“The safety for temp workers is really bad,” Amador says. “Temp agencies send people to do a job, but nobody trains them. Sometimes temp workers are using equipment they don’t know how to use, and they’re just guessing how to use it. I’ve seen many accidents.”

Under the new bill, temps like Amador would receive the same pay, benefits and protections as direct hires.

“This is landmark legislation,” Bell says. “There’s nothing like it in the United States.”

Last year, the Center for Investigative Reporting found a pattern of systemic racial and gender discrimination in the temp industry nationwide. Industry whistleblowers allege that African-American workers are routinely passed over for jobs in favor of Latinos, who employers consider to be more exploitable.

Discrimination can be hard to prove because staffing agencies aren’t required to record or report the demographics of who comes in looking for work. As Bell explains, applications often aren’t even filled out in the temp industry, but rather “someone just shows up to go to a job.”

The new bill would require temp agencies to be more transparent about their hiring practices by recording the race, gender and ethnicity of applicants and reporting that information to the state.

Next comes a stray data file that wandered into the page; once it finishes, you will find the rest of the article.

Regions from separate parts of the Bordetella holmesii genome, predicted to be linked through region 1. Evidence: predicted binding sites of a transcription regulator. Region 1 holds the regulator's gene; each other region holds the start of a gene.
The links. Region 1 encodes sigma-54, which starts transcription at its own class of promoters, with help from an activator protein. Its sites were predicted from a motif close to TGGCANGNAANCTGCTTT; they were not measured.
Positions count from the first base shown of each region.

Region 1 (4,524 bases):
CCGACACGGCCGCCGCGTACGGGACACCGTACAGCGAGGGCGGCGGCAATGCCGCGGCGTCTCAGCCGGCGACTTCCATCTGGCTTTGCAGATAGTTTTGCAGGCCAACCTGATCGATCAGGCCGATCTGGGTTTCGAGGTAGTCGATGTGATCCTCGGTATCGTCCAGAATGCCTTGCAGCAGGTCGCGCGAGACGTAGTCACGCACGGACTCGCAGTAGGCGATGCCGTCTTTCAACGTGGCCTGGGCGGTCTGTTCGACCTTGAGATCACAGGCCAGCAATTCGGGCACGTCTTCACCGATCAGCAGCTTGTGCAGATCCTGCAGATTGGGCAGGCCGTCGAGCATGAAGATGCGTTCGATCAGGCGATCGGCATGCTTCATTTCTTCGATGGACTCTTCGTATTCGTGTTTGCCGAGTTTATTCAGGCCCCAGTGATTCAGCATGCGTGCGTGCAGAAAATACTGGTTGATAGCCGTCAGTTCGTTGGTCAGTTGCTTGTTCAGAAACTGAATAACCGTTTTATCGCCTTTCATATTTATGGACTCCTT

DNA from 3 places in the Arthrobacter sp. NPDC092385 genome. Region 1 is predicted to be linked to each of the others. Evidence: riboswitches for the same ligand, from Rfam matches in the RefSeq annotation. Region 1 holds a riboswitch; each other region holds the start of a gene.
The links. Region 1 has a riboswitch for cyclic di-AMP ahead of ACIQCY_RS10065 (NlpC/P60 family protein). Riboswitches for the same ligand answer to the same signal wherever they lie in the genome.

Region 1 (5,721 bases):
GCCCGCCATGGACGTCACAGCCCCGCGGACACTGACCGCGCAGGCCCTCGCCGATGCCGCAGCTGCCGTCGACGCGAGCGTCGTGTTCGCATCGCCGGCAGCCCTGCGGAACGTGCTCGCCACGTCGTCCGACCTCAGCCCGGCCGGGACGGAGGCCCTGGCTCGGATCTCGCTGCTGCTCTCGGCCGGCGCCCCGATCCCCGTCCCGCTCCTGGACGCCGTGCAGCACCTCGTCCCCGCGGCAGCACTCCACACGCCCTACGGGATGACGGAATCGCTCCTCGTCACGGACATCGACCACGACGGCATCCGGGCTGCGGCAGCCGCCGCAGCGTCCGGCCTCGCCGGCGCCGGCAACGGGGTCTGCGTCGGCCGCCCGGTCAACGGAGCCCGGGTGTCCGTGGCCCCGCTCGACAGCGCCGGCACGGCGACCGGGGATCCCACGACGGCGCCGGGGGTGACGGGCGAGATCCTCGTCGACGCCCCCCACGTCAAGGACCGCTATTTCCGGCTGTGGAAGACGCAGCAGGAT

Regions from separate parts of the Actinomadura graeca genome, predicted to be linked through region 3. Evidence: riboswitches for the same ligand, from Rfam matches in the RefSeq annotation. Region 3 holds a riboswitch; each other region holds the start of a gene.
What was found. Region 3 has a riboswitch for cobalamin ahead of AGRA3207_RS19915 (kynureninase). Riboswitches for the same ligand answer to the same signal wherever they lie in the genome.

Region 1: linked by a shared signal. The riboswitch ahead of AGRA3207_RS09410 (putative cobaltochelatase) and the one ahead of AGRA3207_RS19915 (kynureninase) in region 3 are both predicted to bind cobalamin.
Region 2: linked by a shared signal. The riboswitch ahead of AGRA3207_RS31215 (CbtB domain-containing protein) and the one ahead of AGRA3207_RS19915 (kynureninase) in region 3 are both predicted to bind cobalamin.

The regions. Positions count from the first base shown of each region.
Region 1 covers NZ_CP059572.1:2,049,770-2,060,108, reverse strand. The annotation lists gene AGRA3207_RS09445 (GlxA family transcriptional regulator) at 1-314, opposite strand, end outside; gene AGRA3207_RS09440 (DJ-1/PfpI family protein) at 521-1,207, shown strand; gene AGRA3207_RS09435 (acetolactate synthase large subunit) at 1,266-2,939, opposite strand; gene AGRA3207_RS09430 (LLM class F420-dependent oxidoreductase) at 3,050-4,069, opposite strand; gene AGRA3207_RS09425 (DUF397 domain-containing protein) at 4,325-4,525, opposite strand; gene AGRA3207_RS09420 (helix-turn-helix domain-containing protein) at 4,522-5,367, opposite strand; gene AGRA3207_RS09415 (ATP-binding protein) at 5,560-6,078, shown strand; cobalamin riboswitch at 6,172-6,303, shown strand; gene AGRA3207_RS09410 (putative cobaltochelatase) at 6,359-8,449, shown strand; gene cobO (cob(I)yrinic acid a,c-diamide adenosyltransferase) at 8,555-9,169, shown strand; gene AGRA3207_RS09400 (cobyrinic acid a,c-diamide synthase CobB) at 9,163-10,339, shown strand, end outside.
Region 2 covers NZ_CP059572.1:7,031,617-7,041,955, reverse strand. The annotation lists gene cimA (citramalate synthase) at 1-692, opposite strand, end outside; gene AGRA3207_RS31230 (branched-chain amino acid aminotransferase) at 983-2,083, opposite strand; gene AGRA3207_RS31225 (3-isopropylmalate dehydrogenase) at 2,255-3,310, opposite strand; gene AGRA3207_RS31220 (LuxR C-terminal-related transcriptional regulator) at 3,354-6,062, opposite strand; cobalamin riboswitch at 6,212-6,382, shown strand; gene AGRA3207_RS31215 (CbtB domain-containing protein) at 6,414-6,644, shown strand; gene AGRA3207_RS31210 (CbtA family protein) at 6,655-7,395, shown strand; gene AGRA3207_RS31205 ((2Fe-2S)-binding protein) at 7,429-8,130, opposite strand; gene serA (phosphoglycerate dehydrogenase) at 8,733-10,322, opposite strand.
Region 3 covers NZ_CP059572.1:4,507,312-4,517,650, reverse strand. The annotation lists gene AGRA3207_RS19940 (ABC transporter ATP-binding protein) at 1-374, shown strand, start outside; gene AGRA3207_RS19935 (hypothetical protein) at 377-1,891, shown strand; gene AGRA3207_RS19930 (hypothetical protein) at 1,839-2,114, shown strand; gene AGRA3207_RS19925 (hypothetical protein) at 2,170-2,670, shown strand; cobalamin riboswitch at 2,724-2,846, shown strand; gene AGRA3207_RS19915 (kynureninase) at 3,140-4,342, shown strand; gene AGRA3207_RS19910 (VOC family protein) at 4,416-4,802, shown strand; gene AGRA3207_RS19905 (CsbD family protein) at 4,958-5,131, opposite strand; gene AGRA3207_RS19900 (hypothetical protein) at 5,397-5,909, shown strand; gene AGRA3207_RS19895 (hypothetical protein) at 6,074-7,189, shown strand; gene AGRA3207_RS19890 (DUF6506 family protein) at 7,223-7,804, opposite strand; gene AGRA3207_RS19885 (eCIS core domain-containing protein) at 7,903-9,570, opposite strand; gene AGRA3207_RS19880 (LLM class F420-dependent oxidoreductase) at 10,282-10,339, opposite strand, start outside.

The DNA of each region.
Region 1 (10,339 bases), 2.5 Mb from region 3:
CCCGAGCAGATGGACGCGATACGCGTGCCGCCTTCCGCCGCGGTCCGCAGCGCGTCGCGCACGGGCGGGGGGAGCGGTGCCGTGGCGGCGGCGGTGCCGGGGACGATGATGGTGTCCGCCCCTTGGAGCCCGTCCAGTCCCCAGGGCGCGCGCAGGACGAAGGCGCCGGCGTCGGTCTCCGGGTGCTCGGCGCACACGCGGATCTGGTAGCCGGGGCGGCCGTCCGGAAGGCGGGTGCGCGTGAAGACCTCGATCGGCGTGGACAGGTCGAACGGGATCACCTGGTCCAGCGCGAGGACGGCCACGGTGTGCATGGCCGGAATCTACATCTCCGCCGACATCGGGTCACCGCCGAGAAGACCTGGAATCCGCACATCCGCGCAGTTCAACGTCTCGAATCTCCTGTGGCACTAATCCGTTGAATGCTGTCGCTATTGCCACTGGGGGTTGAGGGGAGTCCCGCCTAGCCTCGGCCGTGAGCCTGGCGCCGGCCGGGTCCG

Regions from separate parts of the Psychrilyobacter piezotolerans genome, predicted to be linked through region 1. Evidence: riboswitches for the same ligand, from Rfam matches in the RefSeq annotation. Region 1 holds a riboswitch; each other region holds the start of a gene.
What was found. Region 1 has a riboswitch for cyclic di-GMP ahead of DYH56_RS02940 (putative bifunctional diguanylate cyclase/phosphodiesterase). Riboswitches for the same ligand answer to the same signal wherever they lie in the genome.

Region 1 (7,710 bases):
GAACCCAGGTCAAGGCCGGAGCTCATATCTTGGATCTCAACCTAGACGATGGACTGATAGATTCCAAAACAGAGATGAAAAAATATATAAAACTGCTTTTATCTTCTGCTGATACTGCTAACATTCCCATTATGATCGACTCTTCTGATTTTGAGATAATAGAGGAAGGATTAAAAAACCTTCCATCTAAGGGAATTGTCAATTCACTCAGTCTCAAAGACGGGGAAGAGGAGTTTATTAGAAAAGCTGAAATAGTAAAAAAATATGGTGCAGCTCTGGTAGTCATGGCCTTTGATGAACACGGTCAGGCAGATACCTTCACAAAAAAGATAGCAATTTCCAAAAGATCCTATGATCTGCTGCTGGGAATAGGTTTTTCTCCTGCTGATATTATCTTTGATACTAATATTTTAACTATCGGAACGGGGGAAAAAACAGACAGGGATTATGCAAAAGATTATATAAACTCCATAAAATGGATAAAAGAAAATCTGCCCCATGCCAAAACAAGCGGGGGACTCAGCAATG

Furthermore, the bill includes an anti-retaliation provision that says if temp workers are fired or disciplined after asserting their legal rights, the burden is on the company and temp agency to prove that it was not done in retaliation.

“There’s this fundamental imbalance in the labor market that leads to a whole range of abuses and then non-enforcement of basic labor rights,” Meinster explains. “The changes we’re proposing in this bill get at addressing that structural issue.”

To craft the bill and get it introduced, CWC and WWJ received research and communications support from Raise the Floor Alliance, a coalition of eight Chicago worker centers. The Illinois AFL-CIO, National Economic and Social Rights Initiative, National Employment Law Project, Latino Policy Forum and Rainbow Push Coalition are among the legislation’s other supporters.

Though the Illinois government is still paralyzed by an unprecedented budget stalemate between the Republican governor and Democratic legislature, organizers are optimistic about the bill’s prospects.

“There’s potential for huge movement around this bill,” Bell says, citing the popularity of the presidential campaigns of Bernie Sanders and Donald Trump, which both touched on the theme of economic insecurity. While Trump focuses on jobs fleeing the country, Bell notes that “jobs here in this country have been downgraded.”

“We need to be talking about job quality, not only ‘more jobs.’ Both are important,” Meinster says. He believes existing temp jobs “could and should be good, permanent, full-time, direct-hire, living wage jobs with stability, respect and benefits.”